Plucked from the bulldozer’s path and renovated to a high shine, the El Vado is a proud piece of once-crumbling Route-66-era Americana given new life. In terms of casual dining, the options abound. Lining the outdoor plaza from the east to the west there’s a half dozen food pods serving varying fare, so there’s a little something for just about everyone. Depending on when you go, the eclectic hours mean some spots might not be open—but think of that as a reason to go again. Sandia Crust Pizza Company For a lunch or dinner, you’ll find plenty to love at Sandia Crust Pizza Company. Their crust is an absolute standout, a cross between the salt of a sourdough with a rustic, savory cornmeal dusting—meaning, like the El Vado itself, you know your pizza will be built well from the bottom up. The sauce of the BBQ chicken pizza ($8.25) was smoky but light, with hunks of chicken, onions and cilantro. The Mediterranean pizza ($8.25) was salty and earthy with a mix of ground lamb, olives, feta and eggplant. I was especially impressed when a hand-built vegan option was offered and the waitstaff even remembered to ditch the obligatory parmesan on the side—an attentive and thoughtful move. The 7" small pizza was enough for a big appetite, but left lighter appetites with a cold leftover slice or two. Bosque Burgers Bosque Burgers serves up serious eats for serious appetites. The Cubano ($10) was a double layer of ham and thin-sliced pork loin, sliced pickle and a mild Swiss with a mustard that delivers a salty, luscious bite. The kitchen sink burger ($12) was everything but, so lightweights need not apply! Both were served with cantaloupe, a sturdy coleslaw and a dill pickle spear. The panko-crusted fried mac and cheese ($3) caught my eye—served with either ranch or buffalo sauce. It was silky, but light enough to avoid feeling heavy. The combination of the crunchy and creamy was perfect. Happy Chickenzz The lightly fried batter of the shut your mouth chicken (2 pieces for $3.99, 4 for $6.99, 8 for $12.99) was the first thing I noticed. So often the batter-and-fry job is needlessly dense, burying the flavors in flour and fat. Not so here. They also offer a fine fried okra ($3.99), an oft-ignored but tasty Southern staple that’s done up just right. On the lighter side, the souky salad with chicken ($11) came with a truly unique, sweet-and-savory vinaigrette over generous hunks of greens, herbs, veggies and strips of grilled chicken. Buen Provecho New Mexico is a northern gateway for all things South and Central American, which means we’ve got some damn fine Latin dining options, and Buen Provecho is no exception. For breakfast don’t miss the gallo pinto ($8)—a tremendous blend of beans and rice over a banana leaf, topped with an egg, broccoli and microgreens with a thick, homemade corn tortilla and some downright amazing fried sweet plantains. If you want more heat, the carnitas burrito ($8) features eggs, beans, rice, tomato and onion, all wrapped in a tortilla and seared on the outside. It comes with a fiery Tabasco-esque salsa that locals will celebrate! Wash it down with a cafe con leche ($3.50), a bright and creamy sip of deep steeped coffee softened by condensed milk. Rollin’ On In The handmade tortillas at Rollin’ On In—both corn and flour—are show-stoppers, and the cheese-crusted tortilla around the #8 burrito with pork and red chile ($9) is a crispy, crunchy wonder. The red is better than the green, and the spice of both is more tourist level, so locals would be wise to hit up their hot sauce cart to ramp up your lunch or dinner. The #5 taco trio with a shredded chicken, shredded pork and veggie taco ($9) was a winner … with the pork as the favorite, and a dark-horse second-place showing for the surprising and sturdy veggie taco. It features zucchini, cauliflower, eggplant and onion. Zendo Coffee If you’re determined to beat the crowds by arriving early, then Zendo’s zia latte ($4.50) is just the thing to wake you up proper. Try it with the white chocolate if you’re looking for that sweet and creamy kick. Then again, early doesn’t necessarily mean cool, so until fall hits, maybe the iced cold brew ($4) is the way to go. As non-acidic and easy-drinking as coffee gets, plus it’s cold and caffeinated—need I say more? If avoiding animal products, take a golden milk ($4) with macadamia milk steeped with turmeric, cinnamon, cayenne, black pepper and cardamom—a delightful break from the ordinary morning flavors. They also have breakfast burritos ($5) courtesy of Sister Bar, and pastries including vegan options. El Vado Tap Room/El Vado Pretzels With both beer and air conditioning, the El Vado Tap Room will certainly be a crowd favorite. They serve up cold beers from Ponderosa Brewing and happily encourage food delivery from their plaza neighbors. Attached to the brewery and featuring a patio-side walk-up window is El Vado Pretzels. Try the hot and cheesy ($6.99) in which the spicy queso is the gooey, sumptuous star. The pretzel itself is soft, with the pop of sliced jalapenos and a quick melt of grated cheese to hold it together. Dunked in the queso, it makes a perfect snack to take the edge off your beer. El Vado is just enough off the beaten path to surprise while still a quick jaunt from Old Town, the Sawmill District and Downtown. The assortment of shops and food spots line an intimate but airy patio dotted with tables and planters. There’s a kid-friendly water feature in the thoughtful and elegant remodel, and architecturally they’ve kept the sturdy bones of the vintage structure, staying true to her roots as an old motor hotel. ¡ Muy amable ! During the dead of summer it will likely be "if-it-wasn’t-so-hot-it-would-be-super-chill," but—from eats, to shops, to the hotel and performance space, even apartments—the ambitious El Vado has plenty to offer.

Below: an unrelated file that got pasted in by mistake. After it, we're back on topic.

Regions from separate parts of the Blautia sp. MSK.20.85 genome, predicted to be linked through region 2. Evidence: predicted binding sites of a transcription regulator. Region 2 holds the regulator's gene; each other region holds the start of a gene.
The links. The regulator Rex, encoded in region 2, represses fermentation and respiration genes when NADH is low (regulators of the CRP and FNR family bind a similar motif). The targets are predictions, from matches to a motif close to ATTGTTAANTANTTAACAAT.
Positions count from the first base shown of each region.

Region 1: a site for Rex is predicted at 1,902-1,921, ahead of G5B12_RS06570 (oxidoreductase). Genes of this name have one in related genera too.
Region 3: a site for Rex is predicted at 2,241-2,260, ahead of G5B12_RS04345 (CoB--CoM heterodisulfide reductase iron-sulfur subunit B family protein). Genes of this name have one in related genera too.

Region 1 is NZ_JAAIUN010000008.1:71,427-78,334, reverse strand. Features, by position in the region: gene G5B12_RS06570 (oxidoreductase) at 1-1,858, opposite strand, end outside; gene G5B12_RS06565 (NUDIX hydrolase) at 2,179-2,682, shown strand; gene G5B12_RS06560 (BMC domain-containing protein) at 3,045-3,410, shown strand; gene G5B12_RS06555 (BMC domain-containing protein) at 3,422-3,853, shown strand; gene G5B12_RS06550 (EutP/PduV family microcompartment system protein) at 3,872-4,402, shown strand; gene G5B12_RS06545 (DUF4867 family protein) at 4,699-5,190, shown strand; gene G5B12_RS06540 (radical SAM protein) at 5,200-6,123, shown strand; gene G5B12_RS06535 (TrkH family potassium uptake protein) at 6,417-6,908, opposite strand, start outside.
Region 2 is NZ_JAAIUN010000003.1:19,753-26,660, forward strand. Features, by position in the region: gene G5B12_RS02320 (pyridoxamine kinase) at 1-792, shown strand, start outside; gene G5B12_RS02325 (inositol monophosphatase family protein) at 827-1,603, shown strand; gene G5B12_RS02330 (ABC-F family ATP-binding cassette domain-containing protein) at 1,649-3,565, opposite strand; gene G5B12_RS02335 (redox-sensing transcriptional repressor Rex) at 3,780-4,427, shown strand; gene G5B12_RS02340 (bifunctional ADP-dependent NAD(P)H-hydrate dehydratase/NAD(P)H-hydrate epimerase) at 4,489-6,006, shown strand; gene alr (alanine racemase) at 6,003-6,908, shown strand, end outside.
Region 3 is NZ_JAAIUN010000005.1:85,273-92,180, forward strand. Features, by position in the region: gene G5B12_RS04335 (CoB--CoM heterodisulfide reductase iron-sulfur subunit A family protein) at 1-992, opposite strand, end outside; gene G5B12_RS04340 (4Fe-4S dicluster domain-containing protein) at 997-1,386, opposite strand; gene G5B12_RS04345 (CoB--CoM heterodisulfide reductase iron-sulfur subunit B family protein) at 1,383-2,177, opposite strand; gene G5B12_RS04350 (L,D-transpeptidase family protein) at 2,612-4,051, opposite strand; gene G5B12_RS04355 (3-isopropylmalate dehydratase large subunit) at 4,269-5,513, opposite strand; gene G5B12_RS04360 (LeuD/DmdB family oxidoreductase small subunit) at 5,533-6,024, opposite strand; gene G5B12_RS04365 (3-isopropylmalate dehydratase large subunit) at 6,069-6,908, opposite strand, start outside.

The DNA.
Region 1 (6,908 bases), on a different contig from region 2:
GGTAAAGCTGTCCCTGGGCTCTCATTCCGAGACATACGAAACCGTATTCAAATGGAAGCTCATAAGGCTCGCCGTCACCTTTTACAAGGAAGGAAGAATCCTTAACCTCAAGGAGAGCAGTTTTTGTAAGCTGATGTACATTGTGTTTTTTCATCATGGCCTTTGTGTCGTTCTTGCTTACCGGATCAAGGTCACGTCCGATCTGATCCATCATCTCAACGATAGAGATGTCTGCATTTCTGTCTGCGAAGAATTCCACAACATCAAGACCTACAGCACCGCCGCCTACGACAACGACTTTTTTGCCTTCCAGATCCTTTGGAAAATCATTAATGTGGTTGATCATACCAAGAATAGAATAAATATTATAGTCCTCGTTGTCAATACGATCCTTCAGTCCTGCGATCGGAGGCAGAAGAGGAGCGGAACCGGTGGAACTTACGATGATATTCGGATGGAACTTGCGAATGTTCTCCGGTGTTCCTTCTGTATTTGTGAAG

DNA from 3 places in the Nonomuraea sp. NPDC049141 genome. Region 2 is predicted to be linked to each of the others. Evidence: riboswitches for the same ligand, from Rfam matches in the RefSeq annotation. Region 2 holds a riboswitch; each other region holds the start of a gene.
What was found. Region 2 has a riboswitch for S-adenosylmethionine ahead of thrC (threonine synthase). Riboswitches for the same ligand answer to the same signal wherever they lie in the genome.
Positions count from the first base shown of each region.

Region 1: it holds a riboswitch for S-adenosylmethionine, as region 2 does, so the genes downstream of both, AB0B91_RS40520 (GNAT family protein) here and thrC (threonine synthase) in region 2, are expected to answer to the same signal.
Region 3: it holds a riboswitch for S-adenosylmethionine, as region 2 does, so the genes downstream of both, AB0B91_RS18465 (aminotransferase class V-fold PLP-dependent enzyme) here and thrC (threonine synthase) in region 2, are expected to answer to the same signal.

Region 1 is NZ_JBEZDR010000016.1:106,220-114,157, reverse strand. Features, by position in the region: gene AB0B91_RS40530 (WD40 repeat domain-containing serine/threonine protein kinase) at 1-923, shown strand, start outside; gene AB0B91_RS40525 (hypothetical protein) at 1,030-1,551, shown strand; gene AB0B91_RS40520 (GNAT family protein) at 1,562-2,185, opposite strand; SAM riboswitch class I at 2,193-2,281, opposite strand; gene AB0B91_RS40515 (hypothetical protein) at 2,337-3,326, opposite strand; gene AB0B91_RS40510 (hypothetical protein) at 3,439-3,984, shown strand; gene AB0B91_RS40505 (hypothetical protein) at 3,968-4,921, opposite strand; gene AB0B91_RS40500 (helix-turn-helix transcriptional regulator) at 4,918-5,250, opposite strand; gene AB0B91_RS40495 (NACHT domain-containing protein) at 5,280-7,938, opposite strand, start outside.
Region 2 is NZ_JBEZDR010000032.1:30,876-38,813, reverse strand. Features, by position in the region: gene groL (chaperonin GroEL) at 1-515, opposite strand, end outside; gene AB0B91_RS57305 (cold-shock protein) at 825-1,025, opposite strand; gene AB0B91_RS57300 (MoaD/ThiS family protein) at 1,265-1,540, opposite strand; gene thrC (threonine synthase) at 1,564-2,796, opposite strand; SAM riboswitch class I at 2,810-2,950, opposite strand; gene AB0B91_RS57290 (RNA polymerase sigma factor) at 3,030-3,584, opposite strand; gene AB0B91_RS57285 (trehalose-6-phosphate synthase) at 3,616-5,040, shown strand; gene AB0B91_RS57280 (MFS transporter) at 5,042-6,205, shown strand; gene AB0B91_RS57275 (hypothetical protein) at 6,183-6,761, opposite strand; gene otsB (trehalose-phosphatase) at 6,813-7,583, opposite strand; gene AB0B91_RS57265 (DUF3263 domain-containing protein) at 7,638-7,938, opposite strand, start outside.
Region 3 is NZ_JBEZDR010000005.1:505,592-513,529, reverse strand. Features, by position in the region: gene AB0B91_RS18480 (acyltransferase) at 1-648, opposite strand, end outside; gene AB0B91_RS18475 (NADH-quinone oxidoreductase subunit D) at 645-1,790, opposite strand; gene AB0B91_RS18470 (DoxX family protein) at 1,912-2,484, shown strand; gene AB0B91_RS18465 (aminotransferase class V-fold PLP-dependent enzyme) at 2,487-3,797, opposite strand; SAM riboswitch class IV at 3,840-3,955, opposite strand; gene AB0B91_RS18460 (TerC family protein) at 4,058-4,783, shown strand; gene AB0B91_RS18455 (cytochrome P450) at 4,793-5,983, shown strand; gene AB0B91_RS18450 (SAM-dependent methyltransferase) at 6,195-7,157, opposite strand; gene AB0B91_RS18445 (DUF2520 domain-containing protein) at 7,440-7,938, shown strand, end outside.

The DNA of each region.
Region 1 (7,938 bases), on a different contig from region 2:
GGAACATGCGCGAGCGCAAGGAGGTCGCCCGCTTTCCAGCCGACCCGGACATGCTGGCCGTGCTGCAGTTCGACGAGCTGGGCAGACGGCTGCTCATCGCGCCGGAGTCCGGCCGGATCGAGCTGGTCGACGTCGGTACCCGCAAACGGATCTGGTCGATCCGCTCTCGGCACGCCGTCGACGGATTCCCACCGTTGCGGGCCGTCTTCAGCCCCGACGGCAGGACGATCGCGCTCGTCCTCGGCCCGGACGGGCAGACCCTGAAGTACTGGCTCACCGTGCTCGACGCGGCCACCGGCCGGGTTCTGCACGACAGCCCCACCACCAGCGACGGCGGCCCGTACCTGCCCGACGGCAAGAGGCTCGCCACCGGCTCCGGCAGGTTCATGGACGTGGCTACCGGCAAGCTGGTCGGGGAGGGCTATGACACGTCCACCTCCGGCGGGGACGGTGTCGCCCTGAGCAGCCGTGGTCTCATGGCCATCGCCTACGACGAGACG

El Vadoelvadoabq.com/restaurants2500 Central Ave. SW361-1667 Alibi Recommends : Not a bad dish to be found, but whatever you do get, find a cool, shady spot to eat it in. Vibe : Nana wisely described it as "Santorini—southwest-style" and I couldn't agree more.